14.1 Differential diagnosis according to affected structure and cause

    14.2 Differential diagnosis depending on distribution pattern

    Section 2 Treatment of myofascial pain

    15 Principles of treatment

    15.1 Doctor-patient relationship

    15.2 Practical hints

    15.3 Legal aspects

    15.4 Documentation of progress

    16 Peculiarities of doctor-patient relationship with chronic pain

    17 Selection of suitable treatments

    17.1 Standard treatments

    17.2 Other (traditional) treatments

    18 Manual therapies and physiotherapeutic procedures

    18.1 Dejung manual trigger point therapy

    18.2 Lewit treatment techniques

    18.3 Spray and stretch, cool and extend

    18.4 Fascia techniques for the treatment of mTrP

    19 Treatment concept - myofascial trigger point therapy

    19.1 Manual techniques and dry needling

    19.2 Extension, relaxation/stretching, detensioning

    19.3 Functional training, ergonomics

    20 Physical procedures

    20.1 Ultrasound therapy

    20.2 Hot and cold treatments

    20.3 Electrotherapy

    20.4 Cupping

    20.5 Transcutaneous electrical nerve stimulation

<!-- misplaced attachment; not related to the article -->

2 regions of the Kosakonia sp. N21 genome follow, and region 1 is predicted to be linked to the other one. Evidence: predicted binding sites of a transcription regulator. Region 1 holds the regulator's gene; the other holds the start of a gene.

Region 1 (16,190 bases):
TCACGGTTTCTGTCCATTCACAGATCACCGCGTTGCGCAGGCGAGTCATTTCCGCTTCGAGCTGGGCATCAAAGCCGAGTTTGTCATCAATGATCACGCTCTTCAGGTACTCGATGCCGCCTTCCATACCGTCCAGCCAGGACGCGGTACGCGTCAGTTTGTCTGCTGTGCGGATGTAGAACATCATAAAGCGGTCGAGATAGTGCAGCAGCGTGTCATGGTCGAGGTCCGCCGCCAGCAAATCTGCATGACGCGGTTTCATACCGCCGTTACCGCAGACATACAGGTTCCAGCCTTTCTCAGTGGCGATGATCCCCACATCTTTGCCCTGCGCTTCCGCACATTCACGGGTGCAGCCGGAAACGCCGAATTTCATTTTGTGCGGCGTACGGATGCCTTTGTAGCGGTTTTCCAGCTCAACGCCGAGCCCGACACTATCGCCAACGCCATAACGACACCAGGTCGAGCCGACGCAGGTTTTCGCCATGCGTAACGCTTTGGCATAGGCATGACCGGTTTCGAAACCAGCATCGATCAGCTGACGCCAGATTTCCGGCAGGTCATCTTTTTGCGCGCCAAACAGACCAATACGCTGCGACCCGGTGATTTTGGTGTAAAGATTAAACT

20.6 Laser therapy

    20.7 Shock wave therapy

    21 Trigger point infiltration

    21.1 Indications and contraindications

    21.2 Injectants

    21.3 Technique

    22 Acupuncture and related procedures

    22.1 Dry needling (trigger point acupuncture)

    22.2 Classical acupuncture

    22.3 Kiiko Matsumoto acupuncture

    22.4 Microsystem acupunture

    22.5 Electrostimulation acupuncture

    22.6 Laser acupuncture

    22.7 Preusser gelopuncture

    22.8 Tuina

    23 Complementary and alternative therapy methods and naturopathic treatments

    23.1 Definitions

    23.2 Basic principles

    23.3 Treatment procedures

    23.4 Integration of complementary and alternative methods in multimodal pain programme

    24 Relaxation techniques - body and mind

    24.1 Preliminary remarks

    24.2 Western relaxation techniques

    24.3 Eastern relaxation techniques

    25 Systemic pharmacotherapy

    25.1 Introduction

    25.2 Substance groups

    25.3 Treatment strategy

    Section 3 Muscles and trigger points

    26 Head

    26.1 M. masseter

    26.2 M. temporalis

    26.3 M. pterygoideus medialis

    26.4 M. pterygoideus lateralis